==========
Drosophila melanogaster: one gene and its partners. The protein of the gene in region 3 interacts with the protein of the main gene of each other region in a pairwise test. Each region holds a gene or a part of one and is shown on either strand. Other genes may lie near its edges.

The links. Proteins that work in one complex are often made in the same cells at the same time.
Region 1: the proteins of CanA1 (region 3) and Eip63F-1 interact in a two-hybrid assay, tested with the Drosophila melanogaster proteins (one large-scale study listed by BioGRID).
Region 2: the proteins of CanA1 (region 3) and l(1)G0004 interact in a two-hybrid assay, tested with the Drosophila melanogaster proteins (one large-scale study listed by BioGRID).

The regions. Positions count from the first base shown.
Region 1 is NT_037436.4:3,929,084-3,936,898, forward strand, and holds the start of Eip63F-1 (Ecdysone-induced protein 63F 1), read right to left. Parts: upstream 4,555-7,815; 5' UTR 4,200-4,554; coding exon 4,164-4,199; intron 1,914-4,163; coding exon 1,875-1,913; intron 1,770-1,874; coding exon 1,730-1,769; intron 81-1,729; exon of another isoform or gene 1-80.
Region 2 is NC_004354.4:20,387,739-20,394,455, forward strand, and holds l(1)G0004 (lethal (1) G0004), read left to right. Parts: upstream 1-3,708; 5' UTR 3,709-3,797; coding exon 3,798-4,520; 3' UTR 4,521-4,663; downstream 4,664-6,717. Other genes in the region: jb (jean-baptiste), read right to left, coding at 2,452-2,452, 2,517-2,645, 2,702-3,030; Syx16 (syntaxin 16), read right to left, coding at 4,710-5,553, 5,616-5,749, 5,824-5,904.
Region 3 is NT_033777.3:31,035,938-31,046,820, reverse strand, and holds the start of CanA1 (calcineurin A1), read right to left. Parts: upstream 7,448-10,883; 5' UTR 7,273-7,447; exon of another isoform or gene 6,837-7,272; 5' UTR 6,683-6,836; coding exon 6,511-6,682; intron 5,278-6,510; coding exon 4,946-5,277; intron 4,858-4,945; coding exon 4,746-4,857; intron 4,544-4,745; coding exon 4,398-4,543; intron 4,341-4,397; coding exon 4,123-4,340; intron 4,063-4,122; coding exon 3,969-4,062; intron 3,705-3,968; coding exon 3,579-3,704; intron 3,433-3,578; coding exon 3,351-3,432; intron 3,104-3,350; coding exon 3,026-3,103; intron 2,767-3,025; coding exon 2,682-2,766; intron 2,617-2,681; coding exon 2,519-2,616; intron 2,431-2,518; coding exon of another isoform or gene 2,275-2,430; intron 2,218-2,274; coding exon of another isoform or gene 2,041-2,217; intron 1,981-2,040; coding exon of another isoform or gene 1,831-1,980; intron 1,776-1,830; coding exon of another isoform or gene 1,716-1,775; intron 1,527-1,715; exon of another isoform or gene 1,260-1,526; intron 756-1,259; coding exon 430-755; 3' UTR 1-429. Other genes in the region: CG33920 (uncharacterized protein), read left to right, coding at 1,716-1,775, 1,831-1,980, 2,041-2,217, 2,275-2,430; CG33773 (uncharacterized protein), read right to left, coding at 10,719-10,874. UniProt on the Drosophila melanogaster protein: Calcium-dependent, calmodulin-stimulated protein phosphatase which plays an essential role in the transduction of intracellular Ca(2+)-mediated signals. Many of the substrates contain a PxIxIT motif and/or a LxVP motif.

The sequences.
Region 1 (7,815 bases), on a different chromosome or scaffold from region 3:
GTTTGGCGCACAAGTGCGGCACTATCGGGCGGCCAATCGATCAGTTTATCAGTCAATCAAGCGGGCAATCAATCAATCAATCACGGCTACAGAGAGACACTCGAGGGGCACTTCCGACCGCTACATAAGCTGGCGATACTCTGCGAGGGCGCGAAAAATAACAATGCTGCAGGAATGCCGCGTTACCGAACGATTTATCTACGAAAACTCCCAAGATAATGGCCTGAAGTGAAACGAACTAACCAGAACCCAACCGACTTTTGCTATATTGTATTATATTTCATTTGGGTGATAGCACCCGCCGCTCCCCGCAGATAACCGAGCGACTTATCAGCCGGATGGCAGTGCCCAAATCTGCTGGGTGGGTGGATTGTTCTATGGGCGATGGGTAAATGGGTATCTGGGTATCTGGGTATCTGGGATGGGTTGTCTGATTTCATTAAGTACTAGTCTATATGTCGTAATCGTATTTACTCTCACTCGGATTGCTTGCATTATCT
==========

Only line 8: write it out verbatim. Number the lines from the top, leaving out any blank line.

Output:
Region 3 is NT_033777.3:31,035,938-31,046,820, reverse strand, and holds the start of CanA1 (calcineurin A1), read right to left. Parts: upstream 7,448-10,883; 5' UTR 7,273-7,447; exon of another isoform or gene 6,837-7,272; 5' UTR 6,683-6,836; coding exon 6,511-6,682; intron 5,278-6,510; coding exon 4,946-5,277; intron 4,858-4,945; coding exon 4,746-4,857; intron 4,544-4,745; coding exon 4,398-4,543; intron 4,341-4,397; coding exon 4,123-4,340; intron 4,063-4,122; coding exon 3,969-4,062; intron 3,705-3,968; coding exon 3,579-3,704; intron 3,433-3,578; coding exon 3,351-3,432; intron 3,104-3,350; coding exon 3,026-3,103; intron 2,767-3,025; coding exon 2,682-2,766; intron 2,617-2,681; coding exon 2,519-2,616; intron 2,431-2,518; coding exon of another isoform or gene 2,275-2,430; intron 2,218-2,274; coding exon of another isoform or gene 2,041-2,217; intron 1,981-2,040; coding exon of another isoform or gene 1,831-1,980; intron 1,776-1,830; coding exon of another isoform or gene 1,716-1,775; intron 1,527-1,715; exon of another isoform or gene 1,260-1,526; intron 756-1,259; coding exon 430-755; 3' UTR 1-429. Other genes in the region: CG33920 (uncharacterized protein), read left to right, coding at 1,716-1,775, 1,831-1,980, 2,041-2,217, 2,275-2,430; CG33773 (uncharacterized protein), read right to left, coding at 10,719-10,874. UniProt on the Drosophila melanogaster protein: Calcium-dependent, calmodulin-stimulated protein phosphatase which plays an essential role in the transduction of intracellular Ca(2+)-mediated signals. Many of the substrates contain a PxIxIT motif and/or a LxVP motif.